I use bittorrent sync for a lot of stuff, including a directory of RTF notes I take. While I'm on my mac I use Notational Velocity to edit them which is my favorite notes app ever. I haven't found a good way to edit the rtf docs on my android phone, though, which is kind of crucial. If anyone has a good solution involving bittorrent sync that is compatible with notational velocity on the mac, I'd love to hear it.

You may want to check out the following link for a great collection of note taking apps - http://linuxandfriends.com/note-taking-free-microsoft-onenot...

Laverna... Is also hosted at http://laverna.cc

A problem is that if you want to sync regular text files to apps on your phone we have formed somewhat of a Dropbox monoculture where DB is generally the main or sometimes the only syncing option available in mobile apps. We should really start to move away from these tools.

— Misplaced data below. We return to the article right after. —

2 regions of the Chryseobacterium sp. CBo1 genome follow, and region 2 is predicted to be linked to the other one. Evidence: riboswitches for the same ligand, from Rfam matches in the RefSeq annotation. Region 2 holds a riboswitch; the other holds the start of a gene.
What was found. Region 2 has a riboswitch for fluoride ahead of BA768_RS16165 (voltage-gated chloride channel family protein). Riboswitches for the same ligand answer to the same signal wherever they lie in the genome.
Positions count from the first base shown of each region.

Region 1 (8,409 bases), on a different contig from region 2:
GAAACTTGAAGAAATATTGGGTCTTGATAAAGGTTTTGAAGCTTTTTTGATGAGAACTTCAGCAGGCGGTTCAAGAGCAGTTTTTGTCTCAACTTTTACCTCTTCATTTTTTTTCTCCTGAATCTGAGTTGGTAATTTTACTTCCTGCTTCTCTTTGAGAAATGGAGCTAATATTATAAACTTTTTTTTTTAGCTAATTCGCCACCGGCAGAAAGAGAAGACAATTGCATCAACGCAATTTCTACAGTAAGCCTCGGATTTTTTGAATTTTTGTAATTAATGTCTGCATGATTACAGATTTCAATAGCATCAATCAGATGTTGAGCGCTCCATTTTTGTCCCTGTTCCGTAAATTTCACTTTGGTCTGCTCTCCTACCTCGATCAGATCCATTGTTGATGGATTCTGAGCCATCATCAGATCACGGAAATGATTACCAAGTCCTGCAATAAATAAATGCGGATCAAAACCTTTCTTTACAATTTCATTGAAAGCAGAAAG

I use http://zim-wiki.org and make my own sync / mobile options, since as of a few months ago there was no Android version. But someone /is/ working on a mobile app.


I just started using this, so I can't say how effective it is yet. But it captures notes in NValt and syncs via Dropbox.

Synology NAS server has DS Note: https://www.synology.com/en-us/dsm/mobile if you don't mind investing in one.

Afaik, the Synology apps are not open source.

I use a git repository with text files and Terminal IDE to git on android.

Have you used evernote? My use cases involve saving pictures and documents to it (and having them be searchable), as well as being able to share specific things with specific people.

Additionally, having everything available on my phone is extremely useful.

A simple git repo doesn't suffice for that.

I use text for documents and grep/find to search them. I do have them on my phone, Terminal IDE is a full git/grep/yada suite for android.